DrPH student Mohammad Ourani publishes research on urine analysis and antibiotic prescribing

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Mohammad Ourani, a USF College of Public Health (COPH) DrPH candidate concentrating in public health and clinical laboratory science and practice, is lead author of the article “Evaluation of Evidence-Based Urinalysis Reflex to Culture Criteria: Impact on Reducing Antimicrobial Usage.” The article, co-authored by the COPH’s Dr. Jill Roberts and others, was published in the International Journal of Infectious Diseases in October.

“Urinalysis reflex criteria ​is a tool used to screen urine to predict positive cultures,” says Ourani, director of laboratory services at PIH Health in Whittier, Calif. “The purpose of implementing this criterion is to reduce unnecessary urine cultures and to prevent the inappropriate use of antibiotics.”

DrPH student Mohammad Ourani. (Photo courtesy of Ourani)

According to the Centers for Disease Control and Prevention (CDC), antimicrobial resistance (which occurs when germs become impervious to the drugs designed to kill them) is one of the “biggest public health challenges of our time.” The CDC reports that every year in the US, 2.8 million people get an antibiotic-resistant infection and more than 38,000 of them will die.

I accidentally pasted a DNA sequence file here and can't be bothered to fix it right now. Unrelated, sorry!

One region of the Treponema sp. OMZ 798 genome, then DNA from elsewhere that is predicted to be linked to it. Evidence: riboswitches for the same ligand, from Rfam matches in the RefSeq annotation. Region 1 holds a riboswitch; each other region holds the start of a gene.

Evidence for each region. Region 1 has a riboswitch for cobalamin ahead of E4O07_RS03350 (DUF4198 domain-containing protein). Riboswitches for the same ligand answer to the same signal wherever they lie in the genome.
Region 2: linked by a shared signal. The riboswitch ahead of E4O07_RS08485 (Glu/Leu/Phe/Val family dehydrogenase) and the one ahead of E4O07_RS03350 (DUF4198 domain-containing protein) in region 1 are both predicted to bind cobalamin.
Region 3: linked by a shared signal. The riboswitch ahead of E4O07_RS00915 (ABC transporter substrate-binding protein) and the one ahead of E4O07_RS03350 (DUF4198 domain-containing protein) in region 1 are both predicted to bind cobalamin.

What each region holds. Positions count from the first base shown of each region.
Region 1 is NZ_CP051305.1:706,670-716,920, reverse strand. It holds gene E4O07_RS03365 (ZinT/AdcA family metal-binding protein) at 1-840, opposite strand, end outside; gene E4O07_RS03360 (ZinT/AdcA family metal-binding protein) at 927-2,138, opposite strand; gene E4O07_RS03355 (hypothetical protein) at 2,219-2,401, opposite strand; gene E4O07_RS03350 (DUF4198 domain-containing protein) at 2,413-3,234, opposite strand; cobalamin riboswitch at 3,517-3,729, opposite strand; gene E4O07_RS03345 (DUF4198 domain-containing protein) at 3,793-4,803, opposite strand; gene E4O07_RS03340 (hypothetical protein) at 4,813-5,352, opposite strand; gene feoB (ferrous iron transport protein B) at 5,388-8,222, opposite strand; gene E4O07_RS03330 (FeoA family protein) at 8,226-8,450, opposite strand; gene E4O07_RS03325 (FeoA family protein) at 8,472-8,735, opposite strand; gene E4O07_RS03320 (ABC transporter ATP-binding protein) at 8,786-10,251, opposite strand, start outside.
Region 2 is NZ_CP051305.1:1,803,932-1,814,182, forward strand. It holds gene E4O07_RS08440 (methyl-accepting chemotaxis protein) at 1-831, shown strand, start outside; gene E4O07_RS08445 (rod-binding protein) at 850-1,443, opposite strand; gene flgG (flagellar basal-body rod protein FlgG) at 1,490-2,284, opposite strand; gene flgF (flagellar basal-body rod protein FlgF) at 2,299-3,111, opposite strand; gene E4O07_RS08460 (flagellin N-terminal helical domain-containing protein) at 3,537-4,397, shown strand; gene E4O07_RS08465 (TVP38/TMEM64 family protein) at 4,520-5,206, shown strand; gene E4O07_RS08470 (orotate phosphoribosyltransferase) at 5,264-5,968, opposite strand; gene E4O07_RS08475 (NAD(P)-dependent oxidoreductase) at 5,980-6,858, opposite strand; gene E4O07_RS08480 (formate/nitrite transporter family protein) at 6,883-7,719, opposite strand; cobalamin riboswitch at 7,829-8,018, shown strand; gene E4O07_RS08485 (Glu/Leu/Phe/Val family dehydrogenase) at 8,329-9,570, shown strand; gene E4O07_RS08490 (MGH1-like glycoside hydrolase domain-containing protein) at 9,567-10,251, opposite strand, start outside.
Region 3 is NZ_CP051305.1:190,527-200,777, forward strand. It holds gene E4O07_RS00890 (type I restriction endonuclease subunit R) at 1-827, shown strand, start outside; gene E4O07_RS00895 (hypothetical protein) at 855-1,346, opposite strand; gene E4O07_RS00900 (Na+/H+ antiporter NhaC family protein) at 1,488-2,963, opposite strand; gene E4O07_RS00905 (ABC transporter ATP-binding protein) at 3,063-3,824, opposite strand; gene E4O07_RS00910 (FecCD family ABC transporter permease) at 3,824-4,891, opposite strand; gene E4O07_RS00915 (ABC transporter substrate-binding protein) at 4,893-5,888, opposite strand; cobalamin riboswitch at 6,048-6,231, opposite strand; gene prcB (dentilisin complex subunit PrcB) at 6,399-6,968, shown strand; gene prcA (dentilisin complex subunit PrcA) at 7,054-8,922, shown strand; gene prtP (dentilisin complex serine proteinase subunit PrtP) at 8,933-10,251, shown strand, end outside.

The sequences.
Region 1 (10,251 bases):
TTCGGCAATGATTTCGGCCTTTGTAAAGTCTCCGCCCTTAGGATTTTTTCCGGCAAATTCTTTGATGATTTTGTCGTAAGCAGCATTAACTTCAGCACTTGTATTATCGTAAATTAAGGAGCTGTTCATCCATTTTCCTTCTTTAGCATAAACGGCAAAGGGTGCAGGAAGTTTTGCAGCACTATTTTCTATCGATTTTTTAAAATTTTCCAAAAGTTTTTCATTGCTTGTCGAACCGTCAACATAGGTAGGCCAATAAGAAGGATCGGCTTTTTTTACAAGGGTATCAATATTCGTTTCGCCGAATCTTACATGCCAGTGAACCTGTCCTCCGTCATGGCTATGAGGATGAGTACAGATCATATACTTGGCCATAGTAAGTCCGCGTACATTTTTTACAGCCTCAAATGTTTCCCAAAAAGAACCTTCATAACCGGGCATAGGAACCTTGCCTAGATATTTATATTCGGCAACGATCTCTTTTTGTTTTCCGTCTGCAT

Ourani and his fellow researchers note that urinary tract infections are one of the leading human infections that require antibiotic treatment, and, thus, can be big contributors to antibiotic misuse. They also note that many labs rely on outdated urinalysis techniques, which have a high false-positive rate.

“When evidence-based urinalysis reflex criteria was used, it significantly decreased the number of urine cultures performed,” said Ourani, “and that significantly decreased the number of patients inappropriately treated with antibiotics.”

In fact, say Ourani and his fellow researchers, the number of patients inappropriately treated with antibiotics could potentially go from 45.1 percent to just 9 percent.

The bottom line?

“This article showed that applying evidence-based reflex criteria in a clinical laboratory setting can improve diagnostics tests, provide quality of test results and decrease the inappropriate use of antibiotics,” explained Ourani. “And that, consequently, leads to improved patient outcomes.”

Story by Donna Campisano, USF College of Public Health